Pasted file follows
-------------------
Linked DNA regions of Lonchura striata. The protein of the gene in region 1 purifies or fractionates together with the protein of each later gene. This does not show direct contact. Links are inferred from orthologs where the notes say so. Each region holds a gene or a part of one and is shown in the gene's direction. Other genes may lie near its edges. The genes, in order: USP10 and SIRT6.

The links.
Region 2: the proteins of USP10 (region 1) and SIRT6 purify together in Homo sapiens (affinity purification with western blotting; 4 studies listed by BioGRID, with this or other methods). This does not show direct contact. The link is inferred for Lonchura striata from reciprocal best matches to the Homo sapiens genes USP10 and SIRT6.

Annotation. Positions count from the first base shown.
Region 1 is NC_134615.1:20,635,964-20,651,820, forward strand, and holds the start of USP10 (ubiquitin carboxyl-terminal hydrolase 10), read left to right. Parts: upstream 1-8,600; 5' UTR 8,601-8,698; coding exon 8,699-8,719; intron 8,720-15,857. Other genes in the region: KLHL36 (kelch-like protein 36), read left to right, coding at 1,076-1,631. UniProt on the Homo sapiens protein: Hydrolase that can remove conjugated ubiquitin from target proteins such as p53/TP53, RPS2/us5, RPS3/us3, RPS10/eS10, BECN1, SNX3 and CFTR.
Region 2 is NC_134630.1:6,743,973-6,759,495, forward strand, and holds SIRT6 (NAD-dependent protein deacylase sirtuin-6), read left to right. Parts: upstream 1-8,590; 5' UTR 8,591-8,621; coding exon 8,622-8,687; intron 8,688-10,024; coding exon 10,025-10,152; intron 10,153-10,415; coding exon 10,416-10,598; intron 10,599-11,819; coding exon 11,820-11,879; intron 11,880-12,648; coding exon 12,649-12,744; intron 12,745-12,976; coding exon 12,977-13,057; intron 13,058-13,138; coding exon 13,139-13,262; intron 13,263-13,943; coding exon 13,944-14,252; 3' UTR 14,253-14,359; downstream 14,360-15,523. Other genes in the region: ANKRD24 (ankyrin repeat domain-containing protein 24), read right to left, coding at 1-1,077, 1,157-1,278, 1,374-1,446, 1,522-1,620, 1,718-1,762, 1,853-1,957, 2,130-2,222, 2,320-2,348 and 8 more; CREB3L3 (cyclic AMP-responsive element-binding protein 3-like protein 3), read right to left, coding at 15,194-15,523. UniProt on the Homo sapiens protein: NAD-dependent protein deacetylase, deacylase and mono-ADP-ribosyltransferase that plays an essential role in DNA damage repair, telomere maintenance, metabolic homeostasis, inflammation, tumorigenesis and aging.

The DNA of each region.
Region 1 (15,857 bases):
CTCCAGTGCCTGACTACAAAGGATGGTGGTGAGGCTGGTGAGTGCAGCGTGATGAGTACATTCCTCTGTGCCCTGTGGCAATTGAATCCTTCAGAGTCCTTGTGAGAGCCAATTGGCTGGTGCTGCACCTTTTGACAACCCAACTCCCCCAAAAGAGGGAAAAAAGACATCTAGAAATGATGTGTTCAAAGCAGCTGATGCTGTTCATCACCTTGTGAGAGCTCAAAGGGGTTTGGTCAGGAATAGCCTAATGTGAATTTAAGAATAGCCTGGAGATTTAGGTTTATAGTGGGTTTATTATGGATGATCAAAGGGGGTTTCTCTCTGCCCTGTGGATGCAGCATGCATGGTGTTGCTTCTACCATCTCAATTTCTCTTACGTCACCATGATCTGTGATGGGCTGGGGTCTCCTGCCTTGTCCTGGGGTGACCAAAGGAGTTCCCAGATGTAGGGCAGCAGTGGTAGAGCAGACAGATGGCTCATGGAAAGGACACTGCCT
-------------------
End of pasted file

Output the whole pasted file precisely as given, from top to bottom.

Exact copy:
Linked DNA regions of Lonchura striata. The protein of the gene in region 1 purifies or fractionates together with the protein of each later gene. This does not show direct contact. Links are inferred from orthologs where the notes say so. Each region holds a gene or a part of one and is shown in the gene's direction. Other genes may lie near its edges. The genes, in order: USP10 and SIRT6.

The links.
Region 2: the proteins of USP10 (region 1) and SIRT6 purify together in Homo sapiens (affinity purification with western blotting; 4 studies listed by BioGRID, with this or other methods). This does not show direct contact. The link is inferred for Lonchura striata from reciprocal best matches to the Homo sapiens genes USP10 and SIRT6.

Annotation. Positions count from the first base shown.
Region 1 is NC_134615.1:20,635,964-20,651,820, forward strand, and holds the start of USP10 (ubiquitin carboxyl-terminal hydrolase 10), read left to right. Parts: upstream 1-8,600; 5' UTR 8,601-8,698; coding exon 8,699-8,719; intron 8,720-15,857. Other genes in the region: KLHL36 (kelch-like protein 36), read left to right, coding at 1,076-1,631. UniProt on the Homo sapiens protein: Hydrolase that can remove conjugated ubiquitin from target proteins such as p53/TP53, RPS2/us5, RPS3/us3, RPS10/eS10, BECN1, SNX3 and CFTR.
Region 2 is NC_134630.1:6,743,973-6,759,495, forward strand, and holds SIRT6 (NAD-dependent protein deacylase sirtuin-6), read left to right. Parts: upstream 1-8,590; 5' UTR 8,591-8,621; coding exon 8,622-8,687; intron 8,688-10,024; coding exon 10,025-10,152; intron 10,153-10,415; coding exon 10,416-10,598; intron 10,599-11,819; coding exon 11,820-11,879; intron 11,880-12,648; coding exon 12,649-12,744; intron 12,745-12,976; coding exon 12,977-13,057; intron 13,058-13,138; coding exon 13,139-13,262; intron 13,263-13,943; coding exon 13,944-14,252; 3' UTR 14,253-14,359; downstream 14,360-15,523. Other genes in the region: ANKRD24 (ankyrin repeat domain-containing protein 24), read right to left, coding at 1-1,077, 1,157-1,278, 1,374-1,446, 1,522-1,620, 1,718-1,762, 1,853-1,957, 2,130-2,222, 2,320-2,348 and 8 more; CREB3L3 (cyclic AMP-responsive element-binding protein 3-like protein 3), read right to left, coding at 15,194-15,523. UniProt on the Homo sapiens protein: NAD-dependent protein deacetylase, deacylase and mono-ADP-ribosyltransferase that plays an essential role in DNA damage repair, telomere maintenance, metabolic homeostasis, inflammation, tumorigenesis and aging.

The DNA of each region.
Region 1 (15,857 bases):
CTCCAGTGCCTGACTACAAAGGATGGTGGTGAGGCTGGTGAGTGCAGCGTGATGAGTACATTCCTCTGTGCCCTGTGGCAATTGAATCCTTCAGAGTCCTTGTGAGAGCCAATTGGCTGGTGCTGCACCTTTTGACAACCCAACTCCCCCAAAAGAGGGAAAAAAGACATCTAGAAATGATGTGTTCAAAGCAGCTGATGCTGTTCATCACCTTGTGAGAGCTCAAAGGGGTTTGGTCAGGAATAGCCTAATGTGAATTTAAGAATAGCCTGGAGATTTAGGTTTATAGTGGGTTTATTATGGATGATCAAAGGGGGTTTCTCTCTGCCCTGTGGATGCAGCATGCATGGTGTTGCTTCTACCATCTCAATTTCTCTTACGTCACCATGATCTGTGATGGGCTGGGGTCTCCTGCCTTGTCCTGGGGTGACCAAAGGAGTTCCCAGATGTAGGGCAGCAGTGGTAGAGCAGACAGATGGCTCATGGAAAGGACACTGCCT